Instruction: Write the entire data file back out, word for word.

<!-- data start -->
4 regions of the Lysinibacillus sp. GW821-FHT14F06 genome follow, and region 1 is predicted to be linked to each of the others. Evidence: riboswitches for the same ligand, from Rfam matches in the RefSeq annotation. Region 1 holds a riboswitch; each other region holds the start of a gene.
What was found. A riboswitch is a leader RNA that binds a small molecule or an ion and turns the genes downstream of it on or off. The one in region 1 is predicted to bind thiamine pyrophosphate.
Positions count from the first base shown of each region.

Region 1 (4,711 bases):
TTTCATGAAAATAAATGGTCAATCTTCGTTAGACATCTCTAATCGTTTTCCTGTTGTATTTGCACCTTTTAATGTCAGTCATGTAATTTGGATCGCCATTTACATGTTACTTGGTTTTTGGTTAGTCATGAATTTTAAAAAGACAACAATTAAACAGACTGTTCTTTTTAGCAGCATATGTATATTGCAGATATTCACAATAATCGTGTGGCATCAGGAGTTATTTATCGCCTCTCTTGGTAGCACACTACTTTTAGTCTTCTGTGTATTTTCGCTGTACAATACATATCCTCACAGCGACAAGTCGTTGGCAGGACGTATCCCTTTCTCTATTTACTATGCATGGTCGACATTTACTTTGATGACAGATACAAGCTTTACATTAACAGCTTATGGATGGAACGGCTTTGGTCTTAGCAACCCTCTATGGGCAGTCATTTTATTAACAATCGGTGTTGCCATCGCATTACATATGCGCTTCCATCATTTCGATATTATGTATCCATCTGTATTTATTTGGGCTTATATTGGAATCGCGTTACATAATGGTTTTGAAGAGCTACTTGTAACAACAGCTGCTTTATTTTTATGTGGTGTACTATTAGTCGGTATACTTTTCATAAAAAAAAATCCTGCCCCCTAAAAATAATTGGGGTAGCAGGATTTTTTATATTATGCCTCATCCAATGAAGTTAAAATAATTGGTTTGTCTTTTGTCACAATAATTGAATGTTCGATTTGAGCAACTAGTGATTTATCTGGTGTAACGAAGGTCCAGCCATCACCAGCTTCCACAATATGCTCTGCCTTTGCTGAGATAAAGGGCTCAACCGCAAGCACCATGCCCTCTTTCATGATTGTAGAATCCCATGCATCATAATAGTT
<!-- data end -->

4 regions of the Lysinibacillus sp. GW821-FHT14F06 genome follow, and region 1 is predicted to be linked to each of the others. Evidence: riboswitches for the same ligand, from Rfam matches in the RefSeq annotation. Region 1 holds a riboswitch; each other region holds the start of a gene.
What was found. A riboswitch is a leader RNA that binds a small molecule or an ion and turns the genes downstream of it on or off. The one in region 1 is predicted to bind thiamine pyrophosphate.
Positions count from the first base shown of each region.

Region 1 (4,711 bases):
TTTCATGAAAATAAATGGTCAATCTTCGTTAGACATCTCTAATCGTTTTCCTGTTGTATTTGCACCTTTTAATGTCAGTCATGTAATTTGGATCGCCATTTACATGTTACTTGGTTTTTGGTTAGTCATGAATTTTAAAAAGACAACAATTAAACAGACTGTTCTTTTTAGCAGCATATGTATATTGCAGATATTCACAATAATCGTGTGGCATCAGGAGTTATTTATCGCCTCTCTTGGTAGCACACTACTTTTAGTCTTCTGTGTATTTTCGCTGTACAATACATATCCTCACAGCGACAAGTCGTTGGCAGGACGTATCCCTTTCTCTATTTACTATGCATGGTCGACATTTACTTTGATGACAGATACAAGCTTTACATTAACAGCTTATGGATGGAACGGCTTTGGTCTTAGCAACCCTCTATGGGCAGTCATTTTATTAACAATCGGTGTTGCCATCGCATTACATATGCGCTTCCATCATTTCGATATTATGTATCCATCTGTATTTATTTGGGCTTATATTGGAATCGCGTTACATAATGGTTTTGAAGAGCTACTTGTAACAACAGCTGCTTTATTTTTATGTGGTGTACTATTAGTCGGTATACTTTTCATAAAAAAAAATCCTGCCCCCTAAAAATAATTGGGGTAGCAGGATTTTTTATATTATGCCTCATCCAATGAAGTTAAAATAATTGGTTTGTCTTTTGTCACAATAATTGAATGTTCGATTTGAGCAACTAGTGATTTATCTGGTGTAACGAAGGTCCAGCCATCACCAGCTTCCACAATATGCTCTGCCTTTGCTGAGATAAAGGGCTCAACCGCAAGCACCATGCCCTCTTTCATGATTGTAGAATCCCATGCATCATAATAGTT